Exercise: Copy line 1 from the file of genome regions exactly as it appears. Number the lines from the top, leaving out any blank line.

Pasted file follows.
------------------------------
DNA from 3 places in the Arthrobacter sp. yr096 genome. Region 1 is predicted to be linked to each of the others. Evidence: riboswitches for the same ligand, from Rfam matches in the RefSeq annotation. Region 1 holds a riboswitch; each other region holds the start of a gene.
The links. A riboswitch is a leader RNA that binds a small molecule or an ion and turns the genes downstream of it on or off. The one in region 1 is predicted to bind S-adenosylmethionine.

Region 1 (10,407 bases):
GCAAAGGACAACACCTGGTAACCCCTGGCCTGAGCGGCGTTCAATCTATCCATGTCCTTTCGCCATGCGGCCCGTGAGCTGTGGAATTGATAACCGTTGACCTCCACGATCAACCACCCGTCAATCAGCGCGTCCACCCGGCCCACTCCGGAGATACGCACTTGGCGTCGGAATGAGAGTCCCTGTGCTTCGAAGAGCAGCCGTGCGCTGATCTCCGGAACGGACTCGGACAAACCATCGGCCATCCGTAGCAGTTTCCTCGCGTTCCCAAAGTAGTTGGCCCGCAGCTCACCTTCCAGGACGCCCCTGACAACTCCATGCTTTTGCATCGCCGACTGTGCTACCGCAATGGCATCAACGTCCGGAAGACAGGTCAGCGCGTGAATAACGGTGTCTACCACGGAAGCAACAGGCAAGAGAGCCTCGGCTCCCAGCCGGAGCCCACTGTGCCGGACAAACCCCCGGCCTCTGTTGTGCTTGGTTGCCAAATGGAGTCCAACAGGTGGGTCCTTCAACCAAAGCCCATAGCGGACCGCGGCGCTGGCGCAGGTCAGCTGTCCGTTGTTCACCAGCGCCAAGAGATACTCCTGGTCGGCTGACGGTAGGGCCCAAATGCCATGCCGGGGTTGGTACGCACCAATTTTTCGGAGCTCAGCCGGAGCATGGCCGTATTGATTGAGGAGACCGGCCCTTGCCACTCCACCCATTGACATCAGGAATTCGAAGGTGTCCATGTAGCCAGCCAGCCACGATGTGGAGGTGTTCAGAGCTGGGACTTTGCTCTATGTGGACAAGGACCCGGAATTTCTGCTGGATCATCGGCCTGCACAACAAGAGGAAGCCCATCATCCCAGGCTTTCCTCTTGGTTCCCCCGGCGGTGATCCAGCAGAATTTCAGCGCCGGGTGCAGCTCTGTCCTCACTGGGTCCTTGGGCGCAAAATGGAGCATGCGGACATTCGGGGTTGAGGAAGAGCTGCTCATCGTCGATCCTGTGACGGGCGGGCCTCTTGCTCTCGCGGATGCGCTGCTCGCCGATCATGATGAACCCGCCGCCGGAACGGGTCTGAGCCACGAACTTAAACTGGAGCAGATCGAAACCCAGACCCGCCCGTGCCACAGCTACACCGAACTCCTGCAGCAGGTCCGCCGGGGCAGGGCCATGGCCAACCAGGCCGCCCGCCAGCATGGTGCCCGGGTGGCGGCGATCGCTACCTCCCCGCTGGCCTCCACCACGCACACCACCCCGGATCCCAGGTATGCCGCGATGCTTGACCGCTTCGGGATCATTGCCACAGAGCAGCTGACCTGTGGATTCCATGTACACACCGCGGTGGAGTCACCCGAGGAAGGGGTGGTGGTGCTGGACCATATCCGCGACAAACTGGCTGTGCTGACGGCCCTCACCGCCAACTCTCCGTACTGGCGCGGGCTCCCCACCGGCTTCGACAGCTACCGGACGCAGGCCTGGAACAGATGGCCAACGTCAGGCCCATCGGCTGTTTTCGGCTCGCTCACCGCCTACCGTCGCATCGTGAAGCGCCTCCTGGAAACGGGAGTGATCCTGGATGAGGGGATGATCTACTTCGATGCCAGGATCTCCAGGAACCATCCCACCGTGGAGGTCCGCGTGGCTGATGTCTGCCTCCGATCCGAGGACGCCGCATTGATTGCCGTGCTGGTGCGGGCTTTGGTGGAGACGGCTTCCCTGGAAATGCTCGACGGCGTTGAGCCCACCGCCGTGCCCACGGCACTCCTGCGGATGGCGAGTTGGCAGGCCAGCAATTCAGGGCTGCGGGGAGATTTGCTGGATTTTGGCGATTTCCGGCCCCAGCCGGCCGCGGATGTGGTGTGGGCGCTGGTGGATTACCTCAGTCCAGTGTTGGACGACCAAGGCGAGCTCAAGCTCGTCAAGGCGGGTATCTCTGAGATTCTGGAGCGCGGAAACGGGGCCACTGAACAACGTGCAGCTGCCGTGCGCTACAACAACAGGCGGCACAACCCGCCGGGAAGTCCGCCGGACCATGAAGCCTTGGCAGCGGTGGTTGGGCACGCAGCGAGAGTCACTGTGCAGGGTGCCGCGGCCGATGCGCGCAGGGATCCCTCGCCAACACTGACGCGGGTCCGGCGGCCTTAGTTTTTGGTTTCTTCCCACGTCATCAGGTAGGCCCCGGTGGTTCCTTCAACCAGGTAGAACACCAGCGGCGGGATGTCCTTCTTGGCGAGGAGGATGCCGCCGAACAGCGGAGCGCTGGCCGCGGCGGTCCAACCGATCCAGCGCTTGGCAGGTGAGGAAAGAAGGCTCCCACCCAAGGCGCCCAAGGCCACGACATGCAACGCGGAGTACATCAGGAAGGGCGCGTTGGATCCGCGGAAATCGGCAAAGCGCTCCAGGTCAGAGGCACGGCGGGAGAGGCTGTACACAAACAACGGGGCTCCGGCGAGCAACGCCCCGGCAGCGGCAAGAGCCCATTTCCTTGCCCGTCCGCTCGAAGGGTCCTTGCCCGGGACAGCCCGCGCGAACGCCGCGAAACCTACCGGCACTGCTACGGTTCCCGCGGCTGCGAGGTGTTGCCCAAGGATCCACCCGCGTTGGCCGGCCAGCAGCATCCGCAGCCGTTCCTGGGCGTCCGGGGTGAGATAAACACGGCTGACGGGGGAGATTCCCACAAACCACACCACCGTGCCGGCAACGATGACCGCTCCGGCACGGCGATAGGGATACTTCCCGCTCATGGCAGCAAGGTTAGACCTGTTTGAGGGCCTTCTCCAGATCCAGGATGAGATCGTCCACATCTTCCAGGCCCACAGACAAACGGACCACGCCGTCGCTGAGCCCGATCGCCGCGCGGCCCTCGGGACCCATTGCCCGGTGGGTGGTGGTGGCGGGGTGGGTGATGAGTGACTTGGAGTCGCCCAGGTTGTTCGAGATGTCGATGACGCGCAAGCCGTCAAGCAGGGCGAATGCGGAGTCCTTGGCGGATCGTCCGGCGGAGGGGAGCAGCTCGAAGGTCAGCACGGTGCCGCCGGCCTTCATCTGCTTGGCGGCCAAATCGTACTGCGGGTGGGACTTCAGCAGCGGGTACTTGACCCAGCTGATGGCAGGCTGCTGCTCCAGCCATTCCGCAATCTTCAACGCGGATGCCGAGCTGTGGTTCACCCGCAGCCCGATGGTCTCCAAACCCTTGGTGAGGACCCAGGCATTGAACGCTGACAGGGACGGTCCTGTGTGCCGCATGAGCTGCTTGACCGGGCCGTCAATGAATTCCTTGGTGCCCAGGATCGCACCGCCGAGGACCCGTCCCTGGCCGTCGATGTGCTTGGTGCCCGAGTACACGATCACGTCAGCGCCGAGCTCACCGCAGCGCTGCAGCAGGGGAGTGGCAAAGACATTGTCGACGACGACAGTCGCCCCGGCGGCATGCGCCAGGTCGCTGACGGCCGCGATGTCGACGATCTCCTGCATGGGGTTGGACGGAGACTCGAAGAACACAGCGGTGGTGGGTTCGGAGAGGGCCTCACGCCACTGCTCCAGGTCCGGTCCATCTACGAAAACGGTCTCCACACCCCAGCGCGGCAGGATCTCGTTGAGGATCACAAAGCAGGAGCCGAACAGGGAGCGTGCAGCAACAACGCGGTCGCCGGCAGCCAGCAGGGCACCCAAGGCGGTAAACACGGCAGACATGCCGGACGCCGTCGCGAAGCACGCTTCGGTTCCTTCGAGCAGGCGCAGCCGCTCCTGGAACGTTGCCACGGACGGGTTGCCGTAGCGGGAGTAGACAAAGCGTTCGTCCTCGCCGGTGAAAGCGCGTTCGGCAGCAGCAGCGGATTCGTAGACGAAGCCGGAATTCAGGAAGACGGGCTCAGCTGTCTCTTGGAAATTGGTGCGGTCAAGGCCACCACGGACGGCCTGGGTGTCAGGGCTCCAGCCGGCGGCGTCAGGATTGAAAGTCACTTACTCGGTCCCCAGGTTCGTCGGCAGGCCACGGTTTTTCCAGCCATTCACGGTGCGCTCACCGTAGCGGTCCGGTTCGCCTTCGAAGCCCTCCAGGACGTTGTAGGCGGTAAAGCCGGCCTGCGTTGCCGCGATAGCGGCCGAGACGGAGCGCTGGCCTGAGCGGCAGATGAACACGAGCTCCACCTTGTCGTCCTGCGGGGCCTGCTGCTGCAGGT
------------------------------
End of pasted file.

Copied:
DNA from 3 places in the Arthrobacter sp. yr096 genome. Region 1 is predicted to be linked to each of the others. Evidence: riboswitches for the same ligand, from Rfam matches in the RefSeq annotation. Region 1 holds a riboswitch; each other region holds the start of a gene.